Archives For friendship

Be Ferris Bueller

May 18, 2011 — 9 Comments

Lately I’ve been thinking about one of the finest and most amusing movies to come out of the 1980’s.  I wish I could give the director John Hughes a big hug for the movies he wrote and directed during that period  But the one that always makes me smile the most is Ferris Bueller’s Day Off.

Who else growing up didn’t want to be Ferris Bueller?  

He has great friends with cool names like Cameron and Sloane.  He gets the girl.  He wears a classic beret  driving a vintage 1961 Ferrari  250 GT California.  He knows the city of Chicago inside and out.  I’m from St. Louis and would even consider naming my son “Ferris”, one of the finest Chicago names of course.  He is pure awesome.

Here is what we all can learn from Ferris.

1.  Be spontaneous: High school,  like our lives can provide a sense of monotony full with meeting everyone elses expectations.  Sure, it is important to go to school, work, and go through your routine.  They are all noble things.  But from my experience there is nothing better than a good spontaneous adventure.  Wherever you live, wake up one day with your family, friend or loved one and just do something totally outside of what feels “normal.”  I’m not advocating stealing a Ferrari or skipping school but you get the idea. Odds are there are some amazing things to do where you live so go for it.  “Save Ferris.”

2.  Avoid the Dean Rooneys: Dean Rooney represents the crazy person in your life who thinks they know everything about anything and feels the need to go out of their way to tell you that you aren’t doing something right.  He is the Pharisee judging us and preventing us from living life to its fullest.  They may do this in good intention but a pure legalist gives you no room for joy. Oh and also don’t let a French cuisine Matre D’ stop you from having a good time either.

3.  Appreciate the finer things:  Yes, even a 17-year-old Ferris with his friends visited an art museum and ate at a nice French restaurant.  Unfortunately, we are in a media culture full of so many “entertainment” distractions.  Slow down your pace and read some classic literature and visit that free museum.  Next time you just want to eat a burger and fries, go wild and try some new international cuisine.  None of these things have to be expensive either so be creative.

4.  Drive a Ferrari with great friends: Ferris would never go on an adventure alone.  Many people unfortunately view themselves as an “island” especially men.   Not Ferris. He saw life as an adventure to be shared.  Plus, think of how you can help the “Camerons” in your life get out of their shell.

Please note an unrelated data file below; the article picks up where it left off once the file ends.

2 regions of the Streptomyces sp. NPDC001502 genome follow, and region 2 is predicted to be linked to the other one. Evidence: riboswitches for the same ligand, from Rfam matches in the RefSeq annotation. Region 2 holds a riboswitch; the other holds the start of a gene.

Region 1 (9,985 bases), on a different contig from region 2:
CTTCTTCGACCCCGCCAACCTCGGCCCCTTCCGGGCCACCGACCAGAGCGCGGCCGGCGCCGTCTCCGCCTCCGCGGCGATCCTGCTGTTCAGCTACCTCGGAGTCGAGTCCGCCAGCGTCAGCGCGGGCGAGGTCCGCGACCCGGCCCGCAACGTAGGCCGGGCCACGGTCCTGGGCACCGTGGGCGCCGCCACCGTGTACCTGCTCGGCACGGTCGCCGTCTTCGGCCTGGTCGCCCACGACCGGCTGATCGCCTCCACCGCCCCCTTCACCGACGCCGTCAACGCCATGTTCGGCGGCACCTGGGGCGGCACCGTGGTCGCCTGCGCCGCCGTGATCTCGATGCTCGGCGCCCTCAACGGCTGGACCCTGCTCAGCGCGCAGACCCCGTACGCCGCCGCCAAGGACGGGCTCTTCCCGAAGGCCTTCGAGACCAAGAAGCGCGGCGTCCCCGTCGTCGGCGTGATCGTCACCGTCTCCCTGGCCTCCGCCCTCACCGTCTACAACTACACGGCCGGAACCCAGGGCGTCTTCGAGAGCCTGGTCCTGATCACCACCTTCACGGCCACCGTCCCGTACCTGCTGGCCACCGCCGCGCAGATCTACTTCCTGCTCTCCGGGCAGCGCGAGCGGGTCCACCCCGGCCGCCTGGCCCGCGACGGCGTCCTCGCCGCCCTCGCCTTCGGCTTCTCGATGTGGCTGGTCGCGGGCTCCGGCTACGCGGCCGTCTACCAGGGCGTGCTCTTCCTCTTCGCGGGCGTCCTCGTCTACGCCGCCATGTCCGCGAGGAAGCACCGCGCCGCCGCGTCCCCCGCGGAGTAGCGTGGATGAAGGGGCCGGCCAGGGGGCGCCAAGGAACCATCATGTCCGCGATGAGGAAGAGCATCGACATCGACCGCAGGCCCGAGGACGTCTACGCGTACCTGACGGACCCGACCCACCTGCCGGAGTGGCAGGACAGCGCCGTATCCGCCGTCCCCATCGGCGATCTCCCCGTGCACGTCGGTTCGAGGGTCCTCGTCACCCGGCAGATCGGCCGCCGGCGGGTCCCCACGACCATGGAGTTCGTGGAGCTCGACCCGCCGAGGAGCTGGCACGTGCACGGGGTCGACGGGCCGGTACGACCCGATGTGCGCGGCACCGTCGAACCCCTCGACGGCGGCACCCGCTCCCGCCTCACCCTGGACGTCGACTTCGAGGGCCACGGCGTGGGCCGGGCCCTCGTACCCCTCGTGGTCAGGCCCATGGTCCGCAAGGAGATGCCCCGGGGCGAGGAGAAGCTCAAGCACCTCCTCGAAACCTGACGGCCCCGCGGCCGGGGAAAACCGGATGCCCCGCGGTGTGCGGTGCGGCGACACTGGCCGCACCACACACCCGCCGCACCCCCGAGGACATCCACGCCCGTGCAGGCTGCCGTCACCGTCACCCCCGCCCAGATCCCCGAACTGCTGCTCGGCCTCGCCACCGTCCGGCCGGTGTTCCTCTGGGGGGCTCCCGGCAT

5.  Join a parade.  In Donald Miller’s book A Million Miles in a Thousand Years, he describes how his friend Bob Goff would arrange for flash parades on his street.  How cool is that?  Why not join one?   You can sing Twist & Shout, Danke Schoen, or whatever else floats your boat.  Just get out there and be a little crazy.

Bonus: If you can help some kid get out of summer school, he or she will be eternally grateful and you’ll never be without friends.

Last but not least, our friend Charlie Sheen delivers his most #winning performance of his career in the movie.  Don’t miss it.

I could go on and on with the  lessons I’m learning from Ferris even as an adult but I’ll leave you with his wisdom.

Life moves pretty fast. If you don’t stop and look around once in a while, you could miss it. -Ferris

What do you love and learn most about Ferris?

This past week I’ve watched two fantastic films: The Social Network and The King’s Speech. Both are tremendous works of cinematic art.  Both were successful at the Golden Globes and most likely will do well at the Oscars.  Most importantly, they tackle some key issues that make the movies relatable and by all means fit in the “great” category.

The themes of these films are classic Shakespearian: Friendship, trust/betrayal, duty, love, insecurity, and courage.

As a man these themes came right out from the screen and hit me in the heart.

The Social Network is a breakdown of the things that can make men great.

The King’s Speech is a build up to those things that do.

They are equally important to learn from.

In life I’ve learned that every person is flawed.  It’s what one does to overcome it that matters.


Here is what I learned from these core themes:

Friendship. Find your Lionel Logue (Geoffrey Rush’s character).  He is the guy we all want to turn to in life.

Duty. Sometimes whether we don’t feel like we deserve to be in a certain position (or don’t want it), we must rise up to honor those before us.

Courage. Know that you can overcome anything with the help of others and the willingness to risk.  Stand up for what you believe in.  It’s not supposed to be easy.